Can foreign residents in France vote in the European elections?

The Local France
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Can foreign residents in France vote in the European elections?
The hemicycle at the European Parliament in Strasbourg, eastern France. Photo by FREDERICK FLORIN / AFP

The year 2024 is a bumper one for elections, among them the European elections which are scheduled for June. France is of course a member of the EU - so can foreign residents vote in the elections that will almost certainly affect their daily lives?


Across Europe, people will go to the polls in early June to select their representatives in the European Parliament, with 81 seats up for grabs in France. 

Although European elections usually see a much lower turnout than national elections, they are still seen as important by French domestic politicians - this time Marine Le Pen's far-right will be hoping to make big gains, while Emmanuel Macron's centrist alliance will be doing their best to avoid that happening.

When to vote

In mainland France, plus the overseas territories of Réunion, Mayotte, Nouvelle-Calédonie and Wallis and Futuna, polling takes place on Sunday, June 9th.

Polling stations will be set up in the same places as for national and local elections - usually town halls, leisure centres and other public buildings.


Due to the time difference, the French overseas territories of French Polynesia, French Guiana, Guadeloupe, Martinique, Saint-Barthélemy, Saint-Martin and Saint-Pierre-et-Miquelon will vote on Saturday, June 8th. 

Polling stations open at 8am and mostly close at 6pm, although those in cities often stay open until 8pm.

Unlike in French presidential or local elections, there is only a single round of voting in European elections.

Who can vote? 

French citizens - including dual nationals - can vote in European elections, even if they don't live in France. As is common for French domestic elections, polling booths will be set up in French consulates around the world to allow French people living overseas to vote.

Non-French citizens who are living in France can only vote if they have citizenship of an EU country. So for example Irish citizens living in France can vote in European elections but Americans, Canadians, Australians etc cannot.

Brits in France used to be able to vote before Brexit, but now cannot - even if they have the special Brexit carte de séjour.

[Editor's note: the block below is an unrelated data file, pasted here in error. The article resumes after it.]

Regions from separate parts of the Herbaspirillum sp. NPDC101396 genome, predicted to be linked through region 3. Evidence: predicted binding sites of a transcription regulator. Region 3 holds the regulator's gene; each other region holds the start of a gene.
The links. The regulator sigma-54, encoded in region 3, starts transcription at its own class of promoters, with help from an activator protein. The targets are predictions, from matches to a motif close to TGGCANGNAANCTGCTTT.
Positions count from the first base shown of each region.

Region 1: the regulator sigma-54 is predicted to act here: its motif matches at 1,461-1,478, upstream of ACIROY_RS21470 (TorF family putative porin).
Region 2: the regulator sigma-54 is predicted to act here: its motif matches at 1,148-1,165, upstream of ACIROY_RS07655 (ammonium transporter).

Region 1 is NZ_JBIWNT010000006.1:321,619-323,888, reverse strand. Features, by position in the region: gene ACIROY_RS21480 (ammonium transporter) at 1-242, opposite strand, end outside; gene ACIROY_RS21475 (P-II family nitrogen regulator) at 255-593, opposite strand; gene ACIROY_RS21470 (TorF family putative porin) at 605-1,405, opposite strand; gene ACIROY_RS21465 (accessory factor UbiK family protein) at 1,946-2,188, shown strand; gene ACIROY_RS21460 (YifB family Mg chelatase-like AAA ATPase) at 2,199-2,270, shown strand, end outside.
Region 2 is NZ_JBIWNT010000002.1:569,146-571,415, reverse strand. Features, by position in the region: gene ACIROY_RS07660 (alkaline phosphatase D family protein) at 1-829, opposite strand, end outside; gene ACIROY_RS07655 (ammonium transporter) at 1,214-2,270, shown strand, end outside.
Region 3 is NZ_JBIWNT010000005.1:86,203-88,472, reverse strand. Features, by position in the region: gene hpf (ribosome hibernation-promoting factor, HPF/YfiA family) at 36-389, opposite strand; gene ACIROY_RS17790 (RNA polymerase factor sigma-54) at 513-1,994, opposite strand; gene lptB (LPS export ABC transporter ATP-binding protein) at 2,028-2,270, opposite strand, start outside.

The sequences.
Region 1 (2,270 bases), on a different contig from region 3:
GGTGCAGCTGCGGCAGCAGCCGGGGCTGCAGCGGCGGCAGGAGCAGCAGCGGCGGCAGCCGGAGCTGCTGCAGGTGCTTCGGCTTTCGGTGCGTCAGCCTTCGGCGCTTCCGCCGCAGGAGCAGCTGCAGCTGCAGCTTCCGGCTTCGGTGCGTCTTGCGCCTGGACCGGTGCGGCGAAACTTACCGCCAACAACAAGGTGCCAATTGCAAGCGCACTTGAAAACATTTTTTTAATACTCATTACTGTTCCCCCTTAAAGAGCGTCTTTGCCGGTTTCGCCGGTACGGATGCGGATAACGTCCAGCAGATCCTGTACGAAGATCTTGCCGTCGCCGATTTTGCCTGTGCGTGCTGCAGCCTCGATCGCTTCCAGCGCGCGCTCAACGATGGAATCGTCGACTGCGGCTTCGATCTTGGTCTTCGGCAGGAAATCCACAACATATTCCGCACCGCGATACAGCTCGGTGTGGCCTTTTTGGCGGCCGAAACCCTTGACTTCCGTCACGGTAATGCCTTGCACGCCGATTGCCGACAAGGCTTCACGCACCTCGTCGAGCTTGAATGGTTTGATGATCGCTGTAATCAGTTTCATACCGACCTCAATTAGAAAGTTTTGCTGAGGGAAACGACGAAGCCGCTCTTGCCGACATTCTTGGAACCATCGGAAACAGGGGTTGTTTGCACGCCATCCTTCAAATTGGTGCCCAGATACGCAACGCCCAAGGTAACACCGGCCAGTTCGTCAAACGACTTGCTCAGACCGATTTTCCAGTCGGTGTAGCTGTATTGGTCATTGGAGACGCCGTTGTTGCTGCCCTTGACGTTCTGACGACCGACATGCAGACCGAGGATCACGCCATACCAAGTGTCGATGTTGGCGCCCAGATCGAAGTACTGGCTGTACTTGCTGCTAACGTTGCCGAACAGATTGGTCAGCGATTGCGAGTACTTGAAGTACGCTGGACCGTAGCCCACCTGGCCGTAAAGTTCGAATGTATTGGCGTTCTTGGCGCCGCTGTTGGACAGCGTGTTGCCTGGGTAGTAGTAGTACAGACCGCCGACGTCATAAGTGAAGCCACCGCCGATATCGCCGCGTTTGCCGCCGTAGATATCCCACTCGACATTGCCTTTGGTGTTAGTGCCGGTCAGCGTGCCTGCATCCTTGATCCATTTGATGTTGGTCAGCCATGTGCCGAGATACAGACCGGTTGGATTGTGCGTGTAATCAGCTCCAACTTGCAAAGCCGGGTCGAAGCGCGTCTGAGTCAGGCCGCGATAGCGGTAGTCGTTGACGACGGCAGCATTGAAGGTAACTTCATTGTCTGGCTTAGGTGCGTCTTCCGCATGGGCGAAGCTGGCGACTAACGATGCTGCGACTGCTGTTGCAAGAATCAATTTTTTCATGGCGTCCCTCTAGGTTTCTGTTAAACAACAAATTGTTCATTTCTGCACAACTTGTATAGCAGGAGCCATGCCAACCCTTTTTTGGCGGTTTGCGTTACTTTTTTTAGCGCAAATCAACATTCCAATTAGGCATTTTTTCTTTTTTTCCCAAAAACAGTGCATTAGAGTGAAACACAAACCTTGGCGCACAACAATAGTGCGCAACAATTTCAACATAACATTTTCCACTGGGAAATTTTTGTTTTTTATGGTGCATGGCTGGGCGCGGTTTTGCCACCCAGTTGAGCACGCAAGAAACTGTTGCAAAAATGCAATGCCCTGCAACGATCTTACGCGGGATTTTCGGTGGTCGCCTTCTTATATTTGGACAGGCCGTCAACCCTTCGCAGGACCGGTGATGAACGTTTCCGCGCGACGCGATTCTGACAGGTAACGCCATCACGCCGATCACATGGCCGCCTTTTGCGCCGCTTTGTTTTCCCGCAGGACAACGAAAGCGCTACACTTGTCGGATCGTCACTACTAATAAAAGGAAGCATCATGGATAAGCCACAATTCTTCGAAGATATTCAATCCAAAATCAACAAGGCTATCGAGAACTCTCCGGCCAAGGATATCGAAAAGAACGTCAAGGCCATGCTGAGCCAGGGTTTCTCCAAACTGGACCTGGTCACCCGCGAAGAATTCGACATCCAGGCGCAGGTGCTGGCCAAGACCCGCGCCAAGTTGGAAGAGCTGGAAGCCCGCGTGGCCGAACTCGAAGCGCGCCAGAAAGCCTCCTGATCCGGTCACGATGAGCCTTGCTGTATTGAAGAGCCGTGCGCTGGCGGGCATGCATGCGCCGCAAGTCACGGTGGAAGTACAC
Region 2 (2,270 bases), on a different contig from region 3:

If you have previously voted in an election in France - either local or European - you should still be on the electoral roll. If not, you will need to register and this must be done by May 1st if you are registering online or May 3rd if you are registering by post.

You can check whether you are on the electoral roll HERE

How does the election work?

The system for European elections differs from most countries' domestic polls.

MEPs are elected once every five years. Each country is given an allocation of MEPs roughly based on population size.

At present there are 705 MEPs, Germany - the country in the bloc with the largest population - has the most while the smallest number belong to Malta with just six.


At the last elections in 2019 France had 74 MEPs but it has since gained an extra 5, bringing it to 79, due to the UK's exit from the EU and some of its 73 European Parliament seats being shared out among other countries.

France, like most of its EU neighbours, elects its MEPs through direct proportional representation via the 'list' system, so that parties gain the number of MEPs equivalent that their share of the overall vote.

So for example if Le Pen's party wins 50 percent of the overall vote they will get 39 or 40 out of the total of 79 MEPs. Exactly who gets to be an MEP is decided in advance by the parties who publish their candidate lists in priority order. So let's say that Le Pen's party does get that 50 percent of the vote - then the people named from 1 to 40 on their list get to be MEPs, and the people lower down on the list do not.

In the run up to the election, the parties decide on who will be their candidats têtes de liste (candidates heading the list) and these people will almost certainly be elected. The further down the list a name appears, the less likely that person is to be heading to parliament.

The candidats têtes de liste are usually, but not always, responsible for running that party's election campaign and become their spokesman on European issues. 

Once in parliament, parties usually seek to maximise their influence by joining one of the 'blocks' made up of parties from neighbouring countries that broadly share their interests and values eg centre-left, far-right, green.

The parliament alternates between Strasbourg and Brussels. 


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